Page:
Over 95% of Chadians use wood or wood charcoal as their sole source of household fuel. Cities are particularly vulnerable to the energy crisis, especialy after the government ban on charcoal production, transportation, distribution and utilisation, in December 2008. Less then 3% of the population in Chad has access to electricity on a regular basis, and the alternatives to wood or charcoal are limited, few or unavailable. The proposed and encouraged alternative source of energy has been liquefied petroleum gas (LPG), which is scarcely available to or affordable for the vast majority of the population (envodev.org).
The ecoCharcoal is an alternative energy. EcoCharcoal briquettes are very similar to wood charcoal both in form and at the rate they burn, making them a perfect alternative for the majority of households. They are produced locally, with simple means, representing a culturaly adapted solution for the people of Chad. In production, ecoCharcoal replaces wood by agricultural waste, such as rice and sesame straw. It has positive health, environmental and economic benefits: it burns cleanly, reducing exposure to the smoke that causes respiratory infections; it uses agricultural waste materials, therefore addressing the problem of deforestation; and it transforms a waste stream into high-value, income generating product, offering poverty relief through the creation of local jobs.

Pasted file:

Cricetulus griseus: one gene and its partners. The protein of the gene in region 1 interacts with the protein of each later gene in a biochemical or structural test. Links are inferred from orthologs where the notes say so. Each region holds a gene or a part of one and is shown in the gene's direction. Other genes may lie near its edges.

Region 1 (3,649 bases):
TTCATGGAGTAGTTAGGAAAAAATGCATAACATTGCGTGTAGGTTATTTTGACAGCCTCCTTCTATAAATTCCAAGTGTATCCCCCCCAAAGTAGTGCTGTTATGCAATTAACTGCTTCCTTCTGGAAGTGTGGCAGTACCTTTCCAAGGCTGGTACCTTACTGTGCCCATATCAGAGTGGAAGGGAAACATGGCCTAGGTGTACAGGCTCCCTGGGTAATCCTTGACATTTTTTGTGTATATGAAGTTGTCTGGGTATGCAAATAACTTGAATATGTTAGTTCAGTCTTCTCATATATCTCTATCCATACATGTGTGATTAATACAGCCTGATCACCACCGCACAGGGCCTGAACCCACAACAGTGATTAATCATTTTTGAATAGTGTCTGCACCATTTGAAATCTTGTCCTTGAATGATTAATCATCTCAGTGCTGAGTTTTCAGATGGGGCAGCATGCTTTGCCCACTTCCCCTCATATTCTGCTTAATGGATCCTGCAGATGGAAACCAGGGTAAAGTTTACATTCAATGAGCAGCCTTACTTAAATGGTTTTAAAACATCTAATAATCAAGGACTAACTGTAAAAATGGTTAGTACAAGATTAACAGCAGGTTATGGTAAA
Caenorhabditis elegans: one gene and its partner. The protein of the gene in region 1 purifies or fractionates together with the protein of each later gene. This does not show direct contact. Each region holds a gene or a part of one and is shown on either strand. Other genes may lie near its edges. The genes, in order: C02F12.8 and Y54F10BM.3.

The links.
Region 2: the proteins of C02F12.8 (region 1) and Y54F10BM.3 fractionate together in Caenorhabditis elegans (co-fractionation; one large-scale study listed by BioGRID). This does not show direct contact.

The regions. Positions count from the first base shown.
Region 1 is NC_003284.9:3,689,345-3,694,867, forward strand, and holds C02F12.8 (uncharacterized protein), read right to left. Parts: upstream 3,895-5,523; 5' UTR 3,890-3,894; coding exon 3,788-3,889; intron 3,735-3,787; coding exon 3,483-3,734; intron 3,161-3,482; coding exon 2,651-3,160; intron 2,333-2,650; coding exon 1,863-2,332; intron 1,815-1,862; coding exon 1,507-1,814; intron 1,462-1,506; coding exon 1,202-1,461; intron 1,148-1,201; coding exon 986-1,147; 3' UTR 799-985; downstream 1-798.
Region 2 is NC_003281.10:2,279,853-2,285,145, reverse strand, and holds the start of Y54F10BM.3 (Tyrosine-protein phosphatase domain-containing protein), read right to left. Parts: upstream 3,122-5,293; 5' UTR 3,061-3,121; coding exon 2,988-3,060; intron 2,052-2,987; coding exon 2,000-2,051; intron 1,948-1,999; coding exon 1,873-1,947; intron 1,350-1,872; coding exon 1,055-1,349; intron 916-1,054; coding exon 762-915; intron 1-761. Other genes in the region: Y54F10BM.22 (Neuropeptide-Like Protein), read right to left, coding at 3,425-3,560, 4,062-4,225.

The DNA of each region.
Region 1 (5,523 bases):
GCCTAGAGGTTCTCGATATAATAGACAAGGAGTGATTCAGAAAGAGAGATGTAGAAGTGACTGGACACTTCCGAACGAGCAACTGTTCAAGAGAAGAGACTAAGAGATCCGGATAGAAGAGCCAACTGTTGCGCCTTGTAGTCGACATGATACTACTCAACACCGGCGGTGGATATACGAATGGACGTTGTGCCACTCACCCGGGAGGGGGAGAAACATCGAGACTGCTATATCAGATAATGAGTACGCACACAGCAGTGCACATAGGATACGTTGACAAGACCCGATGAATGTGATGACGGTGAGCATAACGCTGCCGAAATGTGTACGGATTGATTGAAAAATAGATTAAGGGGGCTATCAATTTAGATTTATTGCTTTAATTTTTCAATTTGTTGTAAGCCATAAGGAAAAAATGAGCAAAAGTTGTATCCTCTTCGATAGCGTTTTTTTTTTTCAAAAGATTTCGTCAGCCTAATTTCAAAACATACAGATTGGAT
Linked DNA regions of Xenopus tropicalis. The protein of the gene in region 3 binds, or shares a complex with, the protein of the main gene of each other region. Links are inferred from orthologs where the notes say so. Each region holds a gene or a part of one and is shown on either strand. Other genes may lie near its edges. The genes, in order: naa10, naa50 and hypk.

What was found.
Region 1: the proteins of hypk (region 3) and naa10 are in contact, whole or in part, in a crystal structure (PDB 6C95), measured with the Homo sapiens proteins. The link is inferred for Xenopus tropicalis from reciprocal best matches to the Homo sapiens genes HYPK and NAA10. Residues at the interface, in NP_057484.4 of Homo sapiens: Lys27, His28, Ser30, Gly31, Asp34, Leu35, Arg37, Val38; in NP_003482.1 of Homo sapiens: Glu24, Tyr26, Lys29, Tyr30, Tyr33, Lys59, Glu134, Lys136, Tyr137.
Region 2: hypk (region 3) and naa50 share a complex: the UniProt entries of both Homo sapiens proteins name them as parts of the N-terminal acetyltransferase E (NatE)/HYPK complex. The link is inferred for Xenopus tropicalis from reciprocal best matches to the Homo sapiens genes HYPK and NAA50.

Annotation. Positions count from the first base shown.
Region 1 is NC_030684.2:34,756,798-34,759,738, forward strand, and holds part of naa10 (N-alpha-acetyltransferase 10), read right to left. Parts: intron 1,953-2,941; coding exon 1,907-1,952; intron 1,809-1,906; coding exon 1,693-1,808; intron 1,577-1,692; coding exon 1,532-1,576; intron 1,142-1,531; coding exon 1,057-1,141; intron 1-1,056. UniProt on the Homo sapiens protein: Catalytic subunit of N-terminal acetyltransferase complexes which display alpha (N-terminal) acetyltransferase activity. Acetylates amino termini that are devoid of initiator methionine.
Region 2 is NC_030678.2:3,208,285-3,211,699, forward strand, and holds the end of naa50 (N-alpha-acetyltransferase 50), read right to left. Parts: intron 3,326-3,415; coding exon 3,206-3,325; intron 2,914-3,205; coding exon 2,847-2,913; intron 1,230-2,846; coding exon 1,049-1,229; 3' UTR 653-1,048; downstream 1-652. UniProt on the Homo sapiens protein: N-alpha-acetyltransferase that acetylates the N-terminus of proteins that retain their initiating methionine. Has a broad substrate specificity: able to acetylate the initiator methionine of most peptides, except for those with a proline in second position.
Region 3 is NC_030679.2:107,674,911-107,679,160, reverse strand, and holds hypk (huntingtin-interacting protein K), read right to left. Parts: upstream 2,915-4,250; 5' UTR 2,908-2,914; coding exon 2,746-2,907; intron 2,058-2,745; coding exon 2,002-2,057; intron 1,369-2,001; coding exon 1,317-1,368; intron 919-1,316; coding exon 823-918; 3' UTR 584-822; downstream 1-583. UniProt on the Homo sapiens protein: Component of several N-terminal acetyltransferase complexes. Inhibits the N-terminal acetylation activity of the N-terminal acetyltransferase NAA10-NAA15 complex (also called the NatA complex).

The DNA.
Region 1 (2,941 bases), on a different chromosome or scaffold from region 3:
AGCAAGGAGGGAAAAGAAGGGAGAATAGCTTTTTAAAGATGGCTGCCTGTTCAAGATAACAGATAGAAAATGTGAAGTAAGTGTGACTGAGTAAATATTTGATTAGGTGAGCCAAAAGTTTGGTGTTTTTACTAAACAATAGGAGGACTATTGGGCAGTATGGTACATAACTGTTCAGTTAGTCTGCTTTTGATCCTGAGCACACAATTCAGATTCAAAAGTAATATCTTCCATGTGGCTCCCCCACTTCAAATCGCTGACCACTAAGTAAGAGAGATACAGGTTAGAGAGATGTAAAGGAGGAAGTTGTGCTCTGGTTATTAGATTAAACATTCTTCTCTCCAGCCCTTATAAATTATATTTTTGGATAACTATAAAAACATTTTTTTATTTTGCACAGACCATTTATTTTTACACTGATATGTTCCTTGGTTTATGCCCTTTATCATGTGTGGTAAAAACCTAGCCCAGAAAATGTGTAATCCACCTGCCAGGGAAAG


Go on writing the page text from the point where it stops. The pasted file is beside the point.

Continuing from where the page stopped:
EcoCharcoal aims at promoting an environmentaly sustainable and legal source of energy that can easily reach both rural and urban areas, contributing to alleviate the current energy crisis.
On the next video, David de Armey explains the ecoCharcoal production method:
Currently there are 5 teams trained to produce ecoCharcoal in the south of Chad, in the rural areas around Moundou.
For more information about the eco-charcoal, please visit ENVODEV’s website.
If you would like to go through a more detailed program of the ecoCharcoal project here’s the link to download the pdf.